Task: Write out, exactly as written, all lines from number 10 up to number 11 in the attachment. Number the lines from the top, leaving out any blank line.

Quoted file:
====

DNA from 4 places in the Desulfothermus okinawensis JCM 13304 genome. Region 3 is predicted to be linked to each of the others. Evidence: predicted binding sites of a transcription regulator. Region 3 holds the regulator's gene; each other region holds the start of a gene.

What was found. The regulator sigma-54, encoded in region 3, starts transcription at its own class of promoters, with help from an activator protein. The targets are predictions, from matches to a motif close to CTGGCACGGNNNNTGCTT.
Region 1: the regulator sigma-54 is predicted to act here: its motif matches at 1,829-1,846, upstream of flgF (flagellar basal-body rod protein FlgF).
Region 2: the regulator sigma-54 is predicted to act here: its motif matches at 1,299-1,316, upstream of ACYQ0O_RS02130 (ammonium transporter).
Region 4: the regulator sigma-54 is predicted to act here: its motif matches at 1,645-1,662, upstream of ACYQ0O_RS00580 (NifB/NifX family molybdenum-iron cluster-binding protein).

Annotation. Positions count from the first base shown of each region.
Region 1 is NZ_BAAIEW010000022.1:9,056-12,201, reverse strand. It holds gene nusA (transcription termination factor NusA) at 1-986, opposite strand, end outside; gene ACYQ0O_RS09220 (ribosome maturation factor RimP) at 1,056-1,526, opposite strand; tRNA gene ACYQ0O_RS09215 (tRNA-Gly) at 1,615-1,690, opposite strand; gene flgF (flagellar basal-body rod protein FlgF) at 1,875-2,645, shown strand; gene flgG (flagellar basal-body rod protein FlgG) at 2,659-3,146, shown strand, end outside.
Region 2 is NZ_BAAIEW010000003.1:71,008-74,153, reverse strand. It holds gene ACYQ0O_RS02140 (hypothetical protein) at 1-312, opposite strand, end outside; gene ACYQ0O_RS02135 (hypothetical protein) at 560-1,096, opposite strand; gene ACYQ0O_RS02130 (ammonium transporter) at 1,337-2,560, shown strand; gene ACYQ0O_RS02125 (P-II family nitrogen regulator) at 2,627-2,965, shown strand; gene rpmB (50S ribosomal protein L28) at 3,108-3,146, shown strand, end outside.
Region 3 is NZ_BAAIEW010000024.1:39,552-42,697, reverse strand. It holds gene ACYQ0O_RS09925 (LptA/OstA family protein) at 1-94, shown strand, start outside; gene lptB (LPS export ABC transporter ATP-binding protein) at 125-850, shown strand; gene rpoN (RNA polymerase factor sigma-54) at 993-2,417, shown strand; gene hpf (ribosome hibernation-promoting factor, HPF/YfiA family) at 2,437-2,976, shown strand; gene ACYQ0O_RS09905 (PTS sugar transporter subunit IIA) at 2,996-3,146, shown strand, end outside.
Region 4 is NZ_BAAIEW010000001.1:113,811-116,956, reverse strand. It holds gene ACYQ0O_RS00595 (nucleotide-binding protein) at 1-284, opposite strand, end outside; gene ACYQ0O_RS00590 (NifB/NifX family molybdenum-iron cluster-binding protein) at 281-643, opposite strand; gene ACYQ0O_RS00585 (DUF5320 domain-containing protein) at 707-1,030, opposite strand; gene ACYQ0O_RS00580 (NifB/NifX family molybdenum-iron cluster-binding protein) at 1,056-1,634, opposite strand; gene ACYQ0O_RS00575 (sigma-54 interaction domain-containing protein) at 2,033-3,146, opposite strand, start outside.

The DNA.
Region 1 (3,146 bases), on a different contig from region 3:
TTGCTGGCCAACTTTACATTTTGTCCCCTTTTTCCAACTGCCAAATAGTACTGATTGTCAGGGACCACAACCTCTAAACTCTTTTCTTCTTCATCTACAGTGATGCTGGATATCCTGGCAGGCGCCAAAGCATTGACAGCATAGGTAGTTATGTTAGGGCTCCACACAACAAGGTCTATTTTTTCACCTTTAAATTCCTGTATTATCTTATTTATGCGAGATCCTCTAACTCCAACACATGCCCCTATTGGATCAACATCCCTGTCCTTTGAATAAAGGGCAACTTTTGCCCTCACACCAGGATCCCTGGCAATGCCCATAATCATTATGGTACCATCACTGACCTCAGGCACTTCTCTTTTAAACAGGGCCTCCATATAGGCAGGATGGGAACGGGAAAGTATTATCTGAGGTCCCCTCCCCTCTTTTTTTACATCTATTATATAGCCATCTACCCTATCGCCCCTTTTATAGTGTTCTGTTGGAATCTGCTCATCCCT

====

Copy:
Region 4 is NZ_BAAIEW010000001.1:113,811-116,956, reverse strand. It holds gene ACYQ0O_RS00595 (nucleotide-binding protein) at 1-284, opposite strand, end outside; gene ACYQ0O_RS00590 (NifB/NifX family molybdenum-iron cluster-binding protein) at 281-643, opposite strand; gene ACYQ0O_RS00585 (DUF5320 domain-containing protein) at 707-1,030, opposite strand; gene ACYQ0O_RS00580 (NifB/NifX family molybdenum-iron cluster-binding protein) at 1,056-1,634, opposite strand; gene ACYQ0O_RS00575 (sigma-54 interaction domain-containing protein) at 2,033-3,146, opposite strand, start outside.

The DNA.